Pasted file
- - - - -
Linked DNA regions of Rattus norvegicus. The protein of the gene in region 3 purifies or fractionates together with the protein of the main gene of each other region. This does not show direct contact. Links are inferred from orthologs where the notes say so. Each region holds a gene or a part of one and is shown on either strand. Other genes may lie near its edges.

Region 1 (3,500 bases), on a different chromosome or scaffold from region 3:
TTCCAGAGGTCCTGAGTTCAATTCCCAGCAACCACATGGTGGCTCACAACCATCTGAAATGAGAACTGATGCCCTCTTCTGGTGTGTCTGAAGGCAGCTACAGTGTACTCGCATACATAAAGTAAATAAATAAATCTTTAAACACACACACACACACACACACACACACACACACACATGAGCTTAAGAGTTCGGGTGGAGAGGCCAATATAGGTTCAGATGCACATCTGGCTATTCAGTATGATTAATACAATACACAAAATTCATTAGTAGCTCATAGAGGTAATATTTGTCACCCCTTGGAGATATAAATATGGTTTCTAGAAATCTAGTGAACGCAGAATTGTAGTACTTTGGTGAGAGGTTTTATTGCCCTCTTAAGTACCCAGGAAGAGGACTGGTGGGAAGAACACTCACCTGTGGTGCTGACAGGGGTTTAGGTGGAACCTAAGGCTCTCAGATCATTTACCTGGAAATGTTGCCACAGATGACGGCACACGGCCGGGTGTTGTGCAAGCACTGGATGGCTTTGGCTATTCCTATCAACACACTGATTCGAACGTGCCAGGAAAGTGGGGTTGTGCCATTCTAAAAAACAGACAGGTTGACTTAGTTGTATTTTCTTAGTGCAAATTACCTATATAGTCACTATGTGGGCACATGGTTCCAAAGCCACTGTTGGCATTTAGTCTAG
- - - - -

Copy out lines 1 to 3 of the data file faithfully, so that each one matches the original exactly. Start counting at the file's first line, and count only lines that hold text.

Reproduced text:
Linked DNA regions of Rattus norvegicus. The protein of the gene in region 3 purifies or fractionates together with the protein of the main gene of each other region. This does not show direct contact. Links are inferred from orthologs where the notes say so. Each region holds a gene or a part of one and is shown on either strand. Other genes may lie near its edges.

Region 1 (3,500 bases), on a different chromosome or scaffold from region 3:
TTCCAGAGGTCCTGAGTTCAATTCCCAGCAACCACATGGTGGCTCACAACCATCTGAAATGAGAACTGATGCCCTCTTCTGGTGTGTCTGAAGGCAGCTACAGTGTACTCGCATACATAAAGTAAATAAATAAATCTTTAAACACACACACACACACACACACACACACACACACACATGAGCTTAAGAGTTCGGGTGGAGAGGCCAATATAGGTTCAGATGCACATCTGGCTATTCAGTATGATTAATACAATACACAAAATTCATTAGTAGCTCATAGAGGTAATATTTGTCACCCCTTGGAGATATAAATATGGTTTCTAGAAATCTAGTGAACGCAGAATTGTAGTACTTTGGTGAGAGGTTTTATTGCCCTCTTAAGTACCCAGGAAGAGGACTGGTGGGAAGAACACTCACCTGTGGTGCTGACAGGGGTTTAGGTGGAACCTAAGGCTCTCAGATCATTTACCTGGAAATGTTGCCACAGATGACGGCACACGGCCGGGTGTTGTGCAAGCACTGGATGGCTTTGGCTATTCCTATCAACACACTGATTCGAACGTGCCAGGAAAGTGGGGTTGTGCCATTCTAAAAAACAGACAGGTTGACTTAGTTGTATTTTCTTAGTGCAAATTACCTATATAGTCACTATGTGGGCACATGGTTCCAAAGCCACTGTTGGCATTTAGTCTAG